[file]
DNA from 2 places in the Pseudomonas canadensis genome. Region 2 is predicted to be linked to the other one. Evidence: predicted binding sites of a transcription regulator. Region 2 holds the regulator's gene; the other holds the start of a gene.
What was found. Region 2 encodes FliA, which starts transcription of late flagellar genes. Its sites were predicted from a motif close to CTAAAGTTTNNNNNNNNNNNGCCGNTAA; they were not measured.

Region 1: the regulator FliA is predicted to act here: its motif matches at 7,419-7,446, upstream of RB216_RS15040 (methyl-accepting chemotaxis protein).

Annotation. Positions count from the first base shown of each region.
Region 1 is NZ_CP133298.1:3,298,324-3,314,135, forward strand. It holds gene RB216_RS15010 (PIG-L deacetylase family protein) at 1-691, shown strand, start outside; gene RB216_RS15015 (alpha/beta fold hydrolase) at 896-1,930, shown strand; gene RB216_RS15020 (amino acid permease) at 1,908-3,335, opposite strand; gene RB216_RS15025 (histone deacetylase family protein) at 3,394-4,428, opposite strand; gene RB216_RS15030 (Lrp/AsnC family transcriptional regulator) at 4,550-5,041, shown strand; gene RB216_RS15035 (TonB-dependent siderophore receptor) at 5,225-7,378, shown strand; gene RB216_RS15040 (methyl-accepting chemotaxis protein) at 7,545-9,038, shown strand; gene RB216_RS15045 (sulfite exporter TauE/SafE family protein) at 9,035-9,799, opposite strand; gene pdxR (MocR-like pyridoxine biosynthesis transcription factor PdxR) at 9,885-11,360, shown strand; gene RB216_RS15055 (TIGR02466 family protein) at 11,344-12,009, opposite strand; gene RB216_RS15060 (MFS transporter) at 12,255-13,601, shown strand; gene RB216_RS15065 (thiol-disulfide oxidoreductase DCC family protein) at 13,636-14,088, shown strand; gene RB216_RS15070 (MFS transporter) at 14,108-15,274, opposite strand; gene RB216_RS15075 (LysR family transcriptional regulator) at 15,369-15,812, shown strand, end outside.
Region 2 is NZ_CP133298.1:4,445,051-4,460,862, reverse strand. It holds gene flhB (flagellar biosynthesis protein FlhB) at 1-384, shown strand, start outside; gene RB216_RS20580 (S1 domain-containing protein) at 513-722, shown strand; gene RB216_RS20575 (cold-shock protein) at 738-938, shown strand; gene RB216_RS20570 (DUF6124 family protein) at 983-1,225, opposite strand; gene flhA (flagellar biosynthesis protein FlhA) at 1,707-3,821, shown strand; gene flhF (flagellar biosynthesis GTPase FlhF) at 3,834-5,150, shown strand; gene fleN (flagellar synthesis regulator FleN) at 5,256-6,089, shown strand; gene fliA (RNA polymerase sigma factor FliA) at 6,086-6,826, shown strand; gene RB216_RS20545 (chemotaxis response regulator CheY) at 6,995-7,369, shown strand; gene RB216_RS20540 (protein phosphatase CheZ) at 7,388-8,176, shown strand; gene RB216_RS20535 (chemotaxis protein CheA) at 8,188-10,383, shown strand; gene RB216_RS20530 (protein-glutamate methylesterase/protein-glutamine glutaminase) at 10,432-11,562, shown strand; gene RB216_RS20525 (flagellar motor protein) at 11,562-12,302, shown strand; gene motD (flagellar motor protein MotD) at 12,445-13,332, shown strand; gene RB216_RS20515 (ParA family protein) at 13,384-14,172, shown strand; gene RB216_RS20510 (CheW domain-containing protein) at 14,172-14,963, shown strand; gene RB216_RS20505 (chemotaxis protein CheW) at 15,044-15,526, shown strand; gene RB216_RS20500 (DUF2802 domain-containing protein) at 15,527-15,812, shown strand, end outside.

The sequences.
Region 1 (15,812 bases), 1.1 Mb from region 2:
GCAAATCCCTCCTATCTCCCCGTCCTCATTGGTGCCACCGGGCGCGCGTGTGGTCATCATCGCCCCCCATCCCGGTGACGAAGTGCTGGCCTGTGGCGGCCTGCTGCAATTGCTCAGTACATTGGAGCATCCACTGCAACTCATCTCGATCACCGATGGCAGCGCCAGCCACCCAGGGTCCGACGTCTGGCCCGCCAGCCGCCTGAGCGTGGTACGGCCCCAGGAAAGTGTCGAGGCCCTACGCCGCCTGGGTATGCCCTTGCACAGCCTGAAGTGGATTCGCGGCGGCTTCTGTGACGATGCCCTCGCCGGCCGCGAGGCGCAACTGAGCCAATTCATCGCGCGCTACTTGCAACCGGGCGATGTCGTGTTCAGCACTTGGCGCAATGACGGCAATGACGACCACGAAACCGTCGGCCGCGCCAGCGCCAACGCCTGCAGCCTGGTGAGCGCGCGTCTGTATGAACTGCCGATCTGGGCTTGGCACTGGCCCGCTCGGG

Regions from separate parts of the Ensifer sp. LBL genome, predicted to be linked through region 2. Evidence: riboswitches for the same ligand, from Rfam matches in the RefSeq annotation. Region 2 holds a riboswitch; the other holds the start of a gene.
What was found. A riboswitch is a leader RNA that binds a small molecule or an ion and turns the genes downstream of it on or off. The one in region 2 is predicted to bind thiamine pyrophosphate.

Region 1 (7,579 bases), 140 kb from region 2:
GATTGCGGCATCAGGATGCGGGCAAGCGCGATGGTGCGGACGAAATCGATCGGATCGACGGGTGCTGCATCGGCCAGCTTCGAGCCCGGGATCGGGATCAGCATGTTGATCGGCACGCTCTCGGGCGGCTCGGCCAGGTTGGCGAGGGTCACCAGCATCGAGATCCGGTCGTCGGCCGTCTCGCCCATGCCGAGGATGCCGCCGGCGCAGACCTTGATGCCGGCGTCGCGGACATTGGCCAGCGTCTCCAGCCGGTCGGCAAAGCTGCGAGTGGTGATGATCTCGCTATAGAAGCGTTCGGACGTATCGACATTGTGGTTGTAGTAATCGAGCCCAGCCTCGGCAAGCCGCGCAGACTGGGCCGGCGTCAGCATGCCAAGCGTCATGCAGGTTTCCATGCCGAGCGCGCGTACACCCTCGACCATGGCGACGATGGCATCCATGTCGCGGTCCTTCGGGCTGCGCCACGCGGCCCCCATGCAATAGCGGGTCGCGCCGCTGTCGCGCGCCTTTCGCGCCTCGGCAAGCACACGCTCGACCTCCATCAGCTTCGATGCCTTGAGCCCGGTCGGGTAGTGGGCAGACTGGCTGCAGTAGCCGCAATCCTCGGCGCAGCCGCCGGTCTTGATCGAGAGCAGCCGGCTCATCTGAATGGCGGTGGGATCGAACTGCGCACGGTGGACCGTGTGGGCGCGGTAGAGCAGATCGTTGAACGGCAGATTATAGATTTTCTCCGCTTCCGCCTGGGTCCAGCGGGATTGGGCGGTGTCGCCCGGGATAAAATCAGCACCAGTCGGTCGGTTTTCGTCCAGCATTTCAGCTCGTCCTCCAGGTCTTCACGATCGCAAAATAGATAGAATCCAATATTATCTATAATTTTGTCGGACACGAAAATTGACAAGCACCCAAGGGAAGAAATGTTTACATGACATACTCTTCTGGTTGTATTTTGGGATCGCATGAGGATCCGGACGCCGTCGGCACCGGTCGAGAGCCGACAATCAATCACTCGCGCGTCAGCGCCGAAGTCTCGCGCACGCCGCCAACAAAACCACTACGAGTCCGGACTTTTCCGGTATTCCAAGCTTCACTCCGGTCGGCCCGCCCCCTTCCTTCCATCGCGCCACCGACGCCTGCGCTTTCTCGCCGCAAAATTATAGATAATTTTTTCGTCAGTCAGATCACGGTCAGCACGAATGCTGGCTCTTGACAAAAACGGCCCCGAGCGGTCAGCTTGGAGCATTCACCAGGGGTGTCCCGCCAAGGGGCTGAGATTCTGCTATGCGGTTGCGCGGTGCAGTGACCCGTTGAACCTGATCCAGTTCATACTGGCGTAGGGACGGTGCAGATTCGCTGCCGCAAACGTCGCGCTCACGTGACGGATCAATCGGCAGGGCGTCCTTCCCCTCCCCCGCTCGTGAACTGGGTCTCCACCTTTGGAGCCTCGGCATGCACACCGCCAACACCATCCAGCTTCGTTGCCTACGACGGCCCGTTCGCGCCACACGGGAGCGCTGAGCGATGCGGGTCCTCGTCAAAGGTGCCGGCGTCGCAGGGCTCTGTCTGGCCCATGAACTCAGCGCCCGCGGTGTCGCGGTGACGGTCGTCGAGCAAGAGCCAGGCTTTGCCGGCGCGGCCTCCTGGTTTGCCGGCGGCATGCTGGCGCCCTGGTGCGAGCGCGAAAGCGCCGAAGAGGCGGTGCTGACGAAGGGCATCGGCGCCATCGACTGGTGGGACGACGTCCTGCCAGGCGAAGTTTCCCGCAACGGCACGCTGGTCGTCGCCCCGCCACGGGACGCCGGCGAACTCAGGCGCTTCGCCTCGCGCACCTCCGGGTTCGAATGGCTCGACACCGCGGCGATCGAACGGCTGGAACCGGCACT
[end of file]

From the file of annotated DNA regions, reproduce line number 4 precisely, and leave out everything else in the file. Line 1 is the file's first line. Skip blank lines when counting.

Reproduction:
Annotation. Positions count from the first base shown of each region.